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For some industries, knowing what compliance standards they must adhere to is easy. For healthcare, HIPAA is a must. For retail, business process outsourcing, insurance and other industries that regularly handle payment card information, PCI DSS compliance is ever present. But when it comes to the legal industry, the compliance landscape is a bit more gray.
While legal doesn’t have any one particular compliance standard it must follow, it can easily be subject to multiple standards. It all depends on the compliance needs and requirements of individual clients or even cases. This drastically increases the complexity, as a recent post by Peak 10 + ViaWest pointed out:
Generally speaking, if a law firm deals with credit cards or stores sensitive health information for a client, then PCI or HIPAA will kick in, but a particular compliance mandate designed for law firms specifically has surprisingly not yet been put into place. Here’s where the legal industry differs from, for example, healthcare: it’s not so much the compliance regulations that they’re subject to as law firms, but the compliance regulations their clients are subject to, and those could range from any of the above mentioned to ISO 27001, NIST SP 800-53, or Gramm-Leach-Bliley. Thus, it’s critical for law firms to fully understand the compliance requirements of their clients, as well as how those requirements affect the firm consequently.
If the law firm – or any other legal practitioner – accesses, stores, transmits or otherwise handles sensitive or protected information, they’ll be responsible for ensuring compliance while the data is in their hands. This can get even trickier if sensitive data is accessed by remote or part-time contractors.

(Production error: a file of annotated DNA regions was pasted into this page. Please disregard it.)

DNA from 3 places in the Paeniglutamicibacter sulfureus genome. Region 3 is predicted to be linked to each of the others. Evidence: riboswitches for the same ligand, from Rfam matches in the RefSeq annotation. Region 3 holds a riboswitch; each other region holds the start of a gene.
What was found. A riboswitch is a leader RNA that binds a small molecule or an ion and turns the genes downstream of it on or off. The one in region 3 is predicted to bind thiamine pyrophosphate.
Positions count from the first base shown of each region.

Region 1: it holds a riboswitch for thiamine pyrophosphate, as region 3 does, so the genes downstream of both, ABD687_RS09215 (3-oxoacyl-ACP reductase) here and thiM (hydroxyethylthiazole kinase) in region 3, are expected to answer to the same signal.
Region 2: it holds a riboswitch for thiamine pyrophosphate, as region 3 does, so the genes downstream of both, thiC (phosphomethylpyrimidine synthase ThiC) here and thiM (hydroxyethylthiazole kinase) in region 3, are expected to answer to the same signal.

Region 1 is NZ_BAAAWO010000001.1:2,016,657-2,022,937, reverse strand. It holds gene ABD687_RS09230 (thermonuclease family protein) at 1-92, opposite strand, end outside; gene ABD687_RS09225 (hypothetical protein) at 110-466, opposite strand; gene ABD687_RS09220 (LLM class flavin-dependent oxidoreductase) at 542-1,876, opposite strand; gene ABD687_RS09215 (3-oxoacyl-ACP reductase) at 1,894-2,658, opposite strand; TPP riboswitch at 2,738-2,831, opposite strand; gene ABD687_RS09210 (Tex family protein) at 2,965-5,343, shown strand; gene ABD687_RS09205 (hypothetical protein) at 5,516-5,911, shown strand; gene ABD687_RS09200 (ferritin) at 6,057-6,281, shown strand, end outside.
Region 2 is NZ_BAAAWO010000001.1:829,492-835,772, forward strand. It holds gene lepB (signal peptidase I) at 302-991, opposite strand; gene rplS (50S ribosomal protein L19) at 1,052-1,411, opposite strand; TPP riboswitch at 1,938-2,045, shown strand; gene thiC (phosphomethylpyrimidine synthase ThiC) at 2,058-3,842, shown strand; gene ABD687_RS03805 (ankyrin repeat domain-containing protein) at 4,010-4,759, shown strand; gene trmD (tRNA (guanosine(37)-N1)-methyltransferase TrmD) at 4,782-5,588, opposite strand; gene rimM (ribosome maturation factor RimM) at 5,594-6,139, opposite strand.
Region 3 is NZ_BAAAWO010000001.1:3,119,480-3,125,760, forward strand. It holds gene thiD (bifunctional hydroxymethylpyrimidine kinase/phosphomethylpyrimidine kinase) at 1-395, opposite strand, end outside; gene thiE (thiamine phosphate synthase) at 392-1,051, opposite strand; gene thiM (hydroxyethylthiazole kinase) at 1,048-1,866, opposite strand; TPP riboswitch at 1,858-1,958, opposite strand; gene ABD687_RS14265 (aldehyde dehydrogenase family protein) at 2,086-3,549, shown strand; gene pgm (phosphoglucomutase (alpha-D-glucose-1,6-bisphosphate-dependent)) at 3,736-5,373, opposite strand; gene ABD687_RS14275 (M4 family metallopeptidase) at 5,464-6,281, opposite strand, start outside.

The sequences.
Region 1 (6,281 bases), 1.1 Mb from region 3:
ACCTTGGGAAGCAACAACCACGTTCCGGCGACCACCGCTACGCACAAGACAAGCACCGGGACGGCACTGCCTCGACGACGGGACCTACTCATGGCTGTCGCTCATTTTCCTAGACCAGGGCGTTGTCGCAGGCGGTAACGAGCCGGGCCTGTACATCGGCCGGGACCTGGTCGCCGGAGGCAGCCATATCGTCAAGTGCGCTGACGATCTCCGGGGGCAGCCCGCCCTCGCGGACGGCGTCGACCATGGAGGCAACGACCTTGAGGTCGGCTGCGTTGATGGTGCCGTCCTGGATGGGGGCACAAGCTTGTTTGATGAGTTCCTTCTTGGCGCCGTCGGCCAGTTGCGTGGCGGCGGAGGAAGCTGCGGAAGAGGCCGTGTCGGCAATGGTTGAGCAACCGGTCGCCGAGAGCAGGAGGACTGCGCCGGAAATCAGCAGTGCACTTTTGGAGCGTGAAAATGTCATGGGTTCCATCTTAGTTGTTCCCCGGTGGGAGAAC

Since compliance isn’t legal’s primary concern, it makes very little sense for in-house IT to tackle complex and ever changing standards alone – particularly since there’s not one single standard to implement. That’s why the Peak 10 + ViaWest post promotes finding tech vendors and partners that specialize in offering compliant solutions. Data centers and desktops are areas that IT already needs to fulfill, so why not outsource compliance heavy lifting where possible by making a smart vendor choice?
Compliance may not be a business driver within legal, but a compliance misstep can certainly have a very large and negative impact. Read Peak 10 + ViaWest’s full post to see exactly why compliance shouldn’t be ignored within legal and how smart vendor decisions can make meeting client’s compliance requirements much easier.
May 01, 2018
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